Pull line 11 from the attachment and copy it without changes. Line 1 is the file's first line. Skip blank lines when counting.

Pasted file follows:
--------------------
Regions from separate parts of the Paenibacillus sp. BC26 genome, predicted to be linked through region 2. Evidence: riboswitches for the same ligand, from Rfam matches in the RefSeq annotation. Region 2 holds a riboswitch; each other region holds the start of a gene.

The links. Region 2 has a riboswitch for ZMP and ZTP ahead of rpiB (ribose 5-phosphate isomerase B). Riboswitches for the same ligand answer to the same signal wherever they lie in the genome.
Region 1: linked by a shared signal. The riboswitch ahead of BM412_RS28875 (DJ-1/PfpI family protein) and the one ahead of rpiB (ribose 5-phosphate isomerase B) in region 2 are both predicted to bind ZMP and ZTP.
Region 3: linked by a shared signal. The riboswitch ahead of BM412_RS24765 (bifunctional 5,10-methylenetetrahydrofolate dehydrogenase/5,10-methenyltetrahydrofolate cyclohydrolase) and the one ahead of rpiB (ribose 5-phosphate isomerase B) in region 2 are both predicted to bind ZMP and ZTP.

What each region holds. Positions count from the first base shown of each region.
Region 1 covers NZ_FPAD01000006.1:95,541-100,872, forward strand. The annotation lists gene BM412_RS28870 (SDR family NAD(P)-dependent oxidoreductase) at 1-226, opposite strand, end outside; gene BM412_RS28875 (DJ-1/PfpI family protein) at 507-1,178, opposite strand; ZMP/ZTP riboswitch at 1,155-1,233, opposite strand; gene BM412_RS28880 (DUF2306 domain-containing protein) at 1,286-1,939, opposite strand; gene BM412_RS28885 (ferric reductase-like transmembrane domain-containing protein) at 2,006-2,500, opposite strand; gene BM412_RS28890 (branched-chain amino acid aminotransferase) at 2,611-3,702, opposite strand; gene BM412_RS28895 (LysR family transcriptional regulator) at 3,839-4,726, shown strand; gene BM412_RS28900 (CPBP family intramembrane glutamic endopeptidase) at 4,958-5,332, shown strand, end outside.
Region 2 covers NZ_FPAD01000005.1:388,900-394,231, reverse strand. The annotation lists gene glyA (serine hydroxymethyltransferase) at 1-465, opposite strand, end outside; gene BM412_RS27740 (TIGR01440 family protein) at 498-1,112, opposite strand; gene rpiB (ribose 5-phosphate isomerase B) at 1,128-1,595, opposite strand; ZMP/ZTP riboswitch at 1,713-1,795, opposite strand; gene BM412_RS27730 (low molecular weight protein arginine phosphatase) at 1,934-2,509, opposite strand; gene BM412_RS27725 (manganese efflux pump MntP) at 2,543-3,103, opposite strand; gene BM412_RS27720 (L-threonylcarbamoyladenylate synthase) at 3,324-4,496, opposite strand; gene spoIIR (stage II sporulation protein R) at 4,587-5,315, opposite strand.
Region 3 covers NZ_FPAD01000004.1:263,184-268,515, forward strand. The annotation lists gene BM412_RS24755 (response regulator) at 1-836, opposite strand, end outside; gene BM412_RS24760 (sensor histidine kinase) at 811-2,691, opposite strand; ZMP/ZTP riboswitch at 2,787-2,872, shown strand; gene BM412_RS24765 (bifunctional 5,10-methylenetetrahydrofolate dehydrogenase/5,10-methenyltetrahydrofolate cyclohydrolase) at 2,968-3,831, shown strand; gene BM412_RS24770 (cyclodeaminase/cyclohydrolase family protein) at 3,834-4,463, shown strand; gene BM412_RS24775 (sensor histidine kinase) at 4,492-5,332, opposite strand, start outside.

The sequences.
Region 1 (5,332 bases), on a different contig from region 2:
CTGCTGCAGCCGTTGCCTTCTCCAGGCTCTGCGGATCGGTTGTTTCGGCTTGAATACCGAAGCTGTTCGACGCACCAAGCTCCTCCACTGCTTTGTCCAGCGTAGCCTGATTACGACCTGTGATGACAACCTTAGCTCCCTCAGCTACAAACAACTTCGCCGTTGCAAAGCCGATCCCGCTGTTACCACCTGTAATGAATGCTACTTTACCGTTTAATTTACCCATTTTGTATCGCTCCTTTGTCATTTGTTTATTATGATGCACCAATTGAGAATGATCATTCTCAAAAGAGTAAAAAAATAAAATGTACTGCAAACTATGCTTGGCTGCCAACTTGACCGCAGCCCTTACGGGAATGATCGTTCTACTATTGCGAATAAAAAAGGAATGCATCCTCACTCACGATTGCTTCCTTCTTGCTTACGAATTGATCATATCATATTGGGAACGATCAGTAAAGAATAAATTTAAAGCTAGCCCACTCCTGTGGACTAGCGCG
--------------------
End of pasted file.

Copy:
CTGCTGCAGCCGTTGCCTTCTCCAGGCTCTGCGGATCGGTTGTTTCGGCTTGAATACCGAAGCTGTTCGACGCACCAAGCTCCTCCACTGCTTTGTCCAGCGTAGCCTGATTACGACCTGTGATGACAACCTTAGCTCCCTCAGCTACAAACAACTTCGCCGTTGCAAAGCCGATCCCGCTGTTACCACCTGTAATGAATGCTACTTTACCGTTTAATTTACCCATTTTGTATCGCTCCTTTGTCATTTGTTTATTATGATGCACCAATTGAGAATGATCATTCTCAAAAGAGTAAAAAAATAAAATGTACTGCAAACTATGCTTGGCTGCCAACTTGACCGCAGCCCTTACGGGAATGATCGTTCTACTATTGCGAATAAAAAAGGAATGCATCCTCACTCACGATTGCTTCCTTCTTGCTTACGAATTGATCATATCATATTGGGAACGATCAGTAAAGAATAAATTTAAAGCTAGCCCACTCCTGTGGACTAGCGCG